May 24, 2022
When most people rent out their homes, they simply post their property online (with the other homes for rent), get a tenant, and watch those rent payments roll in. But smart landlords know that collecting this passive income isn’t always as simple as it seems.
If you own a rental property and want to take advantage of the tax breaks at your disposal, one thing you’ll definitely want to know is how to calculate depreciation. This nifty accounting trick allows you to spread out the deductions you can take renting out your property. This, in turn, can save you money come tax time—and since most real estate investors are very big fans of keeping more cash in their pockets, it pays, literally, to know how it’s done.
How depreciation can lower your taxes
When you buy a rental property , you can deduct most of the expenses you incur keeping it up, thus lowering your taxable income. In the eyes of the IRS, most of these expenses—like maintenance, repairs, property taxes, and mortgage insurance—get “used up” immediately. As such, you can deduct only those expenses the year you spent that money, explains Paul Kindzia, a CPA and certified financial planner in Atlanta.
Yet the IRS deems that other expenditures—namely the money you spend buying or improving a rental property—can remain “useful” over several years. So, even though you may have paid for these things in one particular year, the IRS allows you to stretch those expenses (and resulting tax deductions) over several years spanning the item’s “useful life.”
So how many “useful” years are we talking about? That’s determined by the IRS and varies by item. For instance, the IRS deems the “useful life” of the entire residential property to be 27.5 years. Meanwhile, that new water heater you bought for it may have a useful life of only five years.
The savings on your taxes can be significant. Let’s say, for instance, that in 2016 you bought an apartment for $200,000 and built a new bedroom for the unit for $40,000. If you deducted all those expenses in 2016, you’d have a great deduction that year, but then nearly nothing to deduct the next—which means you’d get hit big-time with taxes in 2017. So instead, it makes more sense to stretch out this deduction so you can get more modest—yet longer-lasting—tax breaks in 2016, 2017, and beyond.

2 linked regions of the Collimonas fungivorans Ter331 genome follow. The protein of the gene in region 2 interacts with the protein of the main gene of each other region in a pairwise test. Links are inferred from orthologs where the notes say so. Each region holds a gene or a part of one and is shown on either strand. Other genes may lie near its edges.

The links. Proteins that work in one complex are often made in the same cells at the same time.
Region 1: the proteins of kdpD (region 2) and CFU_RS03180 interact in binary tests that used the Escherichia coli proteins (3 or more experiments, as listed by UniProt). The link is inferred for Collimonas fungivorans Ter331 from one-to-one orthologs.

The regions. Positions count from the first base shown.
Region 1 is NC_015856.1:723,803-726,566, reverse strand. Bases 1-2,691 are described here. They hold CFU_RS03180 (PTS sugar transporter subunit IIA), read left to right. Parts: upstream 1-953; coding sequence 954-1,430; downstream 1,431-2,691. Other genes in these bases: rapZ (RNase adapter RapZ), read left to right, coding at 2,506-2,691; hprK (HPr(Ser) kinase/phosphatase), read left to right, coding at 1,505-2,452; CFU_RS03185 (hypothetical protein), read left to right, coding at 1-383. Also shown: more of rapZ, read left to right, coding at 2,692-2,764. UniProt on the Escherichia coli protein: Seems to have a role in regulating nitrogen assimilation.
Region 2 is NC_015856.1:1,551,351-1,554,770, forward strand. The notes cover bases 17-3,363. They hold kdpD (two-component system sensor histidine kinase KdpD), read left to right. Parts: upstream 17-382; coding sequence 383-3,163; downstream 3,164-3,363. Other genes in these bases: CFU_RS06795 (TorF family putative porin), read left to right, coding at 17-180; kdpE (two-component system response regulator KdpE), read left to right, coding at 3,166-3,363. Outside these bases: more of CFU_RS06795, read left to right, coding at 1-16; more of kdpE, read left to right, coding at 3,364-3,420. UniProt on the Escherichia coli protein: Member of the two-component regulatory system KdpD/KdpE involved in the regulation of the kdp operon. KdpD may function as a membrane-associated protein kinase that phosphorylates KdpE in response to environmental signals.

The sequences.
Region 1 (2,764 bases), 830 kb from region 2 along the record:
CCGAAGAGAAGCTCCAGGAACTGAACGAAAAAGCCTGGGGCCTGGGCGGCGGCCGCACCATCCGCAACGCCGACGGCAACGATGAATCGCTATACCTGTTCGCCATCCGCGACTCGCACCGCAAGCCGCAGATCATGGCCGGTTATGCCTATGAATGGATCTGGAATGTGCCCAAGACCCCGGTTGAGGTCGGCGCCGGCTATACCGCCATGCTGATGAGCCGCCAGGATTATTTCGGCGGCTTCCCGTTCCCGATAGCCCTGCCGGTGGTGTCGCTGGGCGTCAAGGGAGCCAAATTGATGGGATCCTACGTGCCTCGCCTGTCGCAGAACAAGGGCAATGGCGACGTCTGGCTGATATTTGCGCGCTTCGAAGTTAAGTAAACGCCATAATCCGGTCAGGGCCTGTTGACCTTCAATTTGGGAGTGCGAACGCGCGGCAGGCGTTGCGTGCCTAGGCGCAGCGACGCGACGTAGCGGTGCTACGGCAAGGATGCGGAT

How to calculate depreciation
There are several options to calculate depreciation. The most straightforward one typically used for home improvements is the “straight-line method.”
To do it, you deduct the estimated salvage value from the original cost and divide by the useful life of the asset. For example, if a new dishwasher was purchased for $600, had an “estimated useful life” of five years, and would be worth $100 at resale at the end of the five years, then the annual depreciation using the straight-line method would be as follows:
(Cost of asset – salvage value)/estimated useful life = annual depreciation expense
($600 – $100)/5 = $100 in annual depreciation expenses
As for the residence itself, the IRS requires you to calculate depreciation over its 27.5 useful years using a different method called the modified accelerated cost recovery system. The math is a bit more complex than we’ll want to dive into here, but to get a ballpark of your expenses you can enter the cost of your property and other variables into a property depreciation calculator at CalculatorSoup. So say you bought a $200,000 rental property in January 2016, you’d be able to deduct roughly $7,000 each year.
Depreciation misconceptions and exemptions
One common misconception is thinking of depreciation as a way of accounting for repairs for normal wear and tear—the leaking dishwasher, the ratty carpeting, the sagging deck. But depreciation doesn’t cover repairs, only what you buy or improve—that’s it.
So say your roof was damaged by a windstorm and a few shingles needed to be replaced, or there was a small leak that could be tarred over. That would be considered a “repair” and you would take the full cost of that repair as an “expense” on the tax return. But if the roof was so severely damaged that it needed to be replaced, that would be considered a capital improvement or capital expenditure. As such, the cost of the new roof would be depreciated over the estimated life of the roof, as determined by the IRS depreciation schedules.
Plus, certain things are exempt from this tax perk. While depreciation covers the structure itself and improvements you make to it, it doesn’t include the cost of the land, because land doesn’t lose value as a physical good does.
Real estate depreciation is a complex subject, so as always, with anything involving the IRS and tax rules, be sure to consult a CPA who can guide you toward the best solution for your individual situation. For more information, visit IRS.gov.